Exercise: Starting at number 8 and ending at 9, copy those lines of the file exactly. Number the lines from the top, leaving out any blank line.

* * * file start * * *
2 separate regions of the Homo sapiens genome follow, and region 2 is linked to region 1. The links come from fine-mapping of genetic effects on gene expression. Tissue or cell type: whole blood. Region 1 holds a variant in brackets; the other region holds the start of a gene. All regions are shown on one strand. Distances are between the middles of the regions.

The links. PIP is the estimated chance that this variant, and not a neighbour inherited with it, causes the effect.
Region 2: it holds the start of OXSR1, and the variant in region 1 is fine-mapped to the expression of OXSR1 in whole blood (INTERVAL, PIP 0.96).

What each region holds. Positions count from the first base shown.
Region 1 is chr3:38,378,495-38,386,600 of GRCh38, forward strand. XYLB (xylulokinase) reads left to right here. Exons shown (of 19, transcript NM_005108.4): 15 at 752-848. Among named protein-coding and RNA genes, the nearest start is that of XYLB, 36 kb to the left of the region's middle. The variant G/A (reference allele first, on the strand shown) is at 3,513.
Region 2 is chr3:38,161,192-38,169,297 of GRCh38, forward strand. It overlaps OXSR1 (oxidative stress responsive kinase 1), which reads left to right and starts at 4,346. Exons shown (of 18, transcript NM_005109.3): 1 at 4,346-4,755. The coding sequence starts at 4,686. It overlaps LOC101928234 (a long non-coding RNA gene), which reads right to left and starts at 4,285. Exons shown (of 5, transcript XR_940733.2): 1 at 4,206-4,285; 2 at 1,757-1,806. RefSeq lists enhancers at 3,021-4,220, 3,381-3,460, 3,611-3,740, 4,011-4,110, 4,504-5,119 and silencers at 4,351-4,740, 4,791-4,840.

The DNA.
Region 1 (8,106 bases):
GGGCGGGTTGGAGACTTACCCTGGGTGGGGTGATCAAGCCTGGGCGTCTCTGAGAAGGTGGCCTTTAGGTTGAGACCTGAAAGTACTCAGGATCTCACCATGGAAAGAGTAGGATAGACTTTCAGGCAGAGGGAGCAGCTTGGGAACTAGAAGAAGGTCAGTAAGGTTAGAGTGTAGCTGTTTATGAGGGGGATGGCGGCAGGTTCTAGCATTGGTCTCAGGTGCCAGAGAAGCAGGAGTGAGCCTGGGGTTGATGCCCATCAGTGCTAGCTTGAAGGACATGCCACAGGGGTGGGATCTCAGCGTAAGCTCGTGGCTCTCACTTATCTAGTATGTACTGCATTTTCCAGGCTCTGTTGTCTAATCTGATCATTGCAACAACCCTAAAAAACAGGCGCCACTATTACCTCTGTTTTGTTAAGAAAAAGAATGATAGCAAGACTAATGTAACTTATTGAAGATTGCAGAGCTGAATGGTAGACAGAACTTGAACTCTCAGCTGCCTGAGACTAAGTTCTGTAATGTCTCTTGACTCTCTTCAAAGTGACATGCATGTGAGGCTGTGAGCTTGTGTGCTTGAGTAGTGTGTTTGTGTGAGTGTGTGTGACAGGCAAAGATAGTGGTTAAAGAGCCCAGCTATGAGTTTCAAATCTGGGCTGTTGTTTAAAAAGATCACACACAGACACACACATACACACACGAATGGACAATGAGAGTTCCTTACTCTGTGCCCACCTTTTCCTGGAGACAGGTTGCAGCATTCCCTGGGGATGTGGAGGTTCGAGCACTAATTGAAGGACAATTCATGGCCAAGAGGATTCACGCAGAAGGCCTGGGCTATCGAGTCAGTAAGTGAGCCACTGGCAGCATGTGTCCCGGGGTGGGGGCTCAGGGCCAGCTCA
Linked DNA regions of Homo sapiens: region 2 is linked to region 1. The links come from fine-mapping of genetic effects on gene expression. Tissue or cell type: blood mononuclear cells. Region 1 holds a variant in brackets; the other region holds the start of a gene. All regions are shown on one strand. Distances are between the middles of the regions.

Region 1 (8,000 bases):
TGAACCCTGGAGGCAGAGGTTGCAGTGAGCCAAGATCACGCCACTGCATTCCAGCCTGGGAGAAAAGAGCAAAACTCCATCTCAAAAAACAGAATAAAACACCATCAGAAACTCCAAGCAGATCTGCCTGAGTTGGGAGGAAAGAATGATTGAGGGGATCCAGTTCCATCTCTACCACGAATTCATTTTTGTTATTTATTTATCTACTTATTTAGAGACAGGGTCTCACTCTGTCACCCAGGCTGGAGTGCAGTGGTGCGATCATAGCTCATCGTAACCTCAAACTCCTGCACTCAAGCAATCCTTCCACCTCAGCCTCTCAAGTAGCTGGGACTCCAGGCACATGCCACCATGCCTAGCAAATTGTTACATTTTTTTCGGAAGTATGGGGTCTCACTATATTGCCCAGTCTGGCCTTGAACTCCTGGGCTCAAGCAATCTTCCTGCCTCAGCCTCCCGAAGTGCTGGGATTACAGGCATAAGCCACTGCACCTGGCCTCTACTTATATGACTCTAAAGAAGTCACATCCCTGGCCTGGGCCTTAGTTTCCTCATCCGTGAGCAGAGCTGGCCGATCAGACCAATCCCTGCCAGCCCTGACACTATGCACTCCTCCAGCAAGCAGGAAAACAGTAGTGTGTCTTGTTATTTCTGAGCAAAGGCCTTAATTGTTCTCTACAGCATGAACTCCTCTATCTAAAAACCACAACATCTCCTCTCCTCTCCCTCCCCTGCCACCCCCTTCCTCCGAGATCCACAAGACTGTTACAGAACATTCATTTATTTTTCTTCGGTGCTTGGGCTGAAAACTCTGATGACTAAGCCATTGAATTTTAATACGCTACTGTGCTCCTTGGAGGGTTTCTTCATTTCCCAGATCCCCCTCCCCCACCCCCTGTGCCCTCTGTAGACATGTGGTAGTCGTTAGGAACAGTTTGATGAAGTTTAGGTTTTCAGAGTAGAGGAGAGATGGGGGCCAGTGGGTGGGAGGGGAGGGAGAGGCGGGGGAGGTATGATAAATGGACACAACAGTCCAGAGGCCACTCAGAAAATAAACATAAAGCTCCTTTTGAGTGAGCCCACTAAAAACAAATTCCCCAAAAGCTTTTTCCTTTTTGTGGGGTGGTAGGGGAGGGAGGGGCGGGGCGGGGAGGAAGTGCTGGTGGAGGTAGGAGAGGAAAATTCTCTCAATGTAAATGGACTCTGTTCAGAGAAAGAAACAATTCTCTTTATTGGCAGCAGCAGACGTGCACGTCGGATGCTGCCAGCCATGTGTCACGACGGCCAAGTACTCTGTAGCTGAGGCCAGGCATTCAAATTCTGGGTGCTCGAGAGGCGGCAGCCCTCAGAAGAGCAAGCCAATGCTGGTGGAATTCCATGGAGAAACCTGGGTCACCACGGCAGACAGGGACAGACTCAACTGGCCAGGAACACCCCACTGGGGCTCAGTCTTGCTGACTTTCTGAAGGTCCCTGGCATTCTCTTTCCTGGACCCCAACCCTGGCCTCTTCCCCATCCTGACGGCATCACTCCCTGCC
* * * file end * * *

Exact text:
Region 1 (8,106 bases):
GGGCGGGTTGGAGACTTACCCTGGGTGGGGTGATCAAGCCTGGGCGTCTCTGAGAAGGTGGCCTTTAGGTTGAGACCTGAAAGTACTCAGGATCTCACCATGGAAAGAGTAGGATAGACTTTCAGGCAGAGGGAGCAGCTTGGGAACTAGAAGAAGGTCAGTAAGGTTAGAGTGTAGCTGTTTATGAGGGGGATGGCGGCAGGTTCTAGCATTGGTCTCAGGTGCCAGAGAAGCAGGAGTGAGCCTGGGGTTGATGCCCATCAGTGCTAGCTTGAAGGACATGCCACAGGGGTGGGATCTCAGCGTAAGCTCGTGGCTCTCACTTATCTAGTATGTACTGCATTTTCCAGGCTCTGTTGTCTAATCTGATCATTGCAACAACCCTAAAAAACAGGCGCCACTATTACCTCTGTTTTGTTAAGAAAAAGAATGATAGCAAGACTAATGTAACTTATTGAAGATTGCAGAGCTGAATGGTAGACAGAACTTGAACTCTCAGCTGCCTGAGACTAAGTTCTGTAATGTCTCTTGACTCTCTTCAAAGTGACATGCATGTGAGGCTGTGAGCTTGTGTGCTTGAGTAGTGTGTTTGTGTGAGTGTGTGTGACAGGCAAAGATAGTGGTTAAAGAGCCCAGCTATGAGTTTCAAATCTGGGCTGTTGTTTAAAAAGATCACACACAGACACACACATACACACACGAATGGACAATGAGAGTTCCTTACTCTGTGCCCACCTTTTCCTGGAGACAGGTTGCAGCATTCCCTGGGGATGTGGAGGTTCGAGCACTAATTGAAGGACAATTCATGGCCAAGAGGATTCACGCAGAAGGCCTGGGCTATCGAGTCAGTAAGTGAGCCACTGGCAGCATGTGTCCCGGGGTGGGGGCTCAGGGCCAGCTCA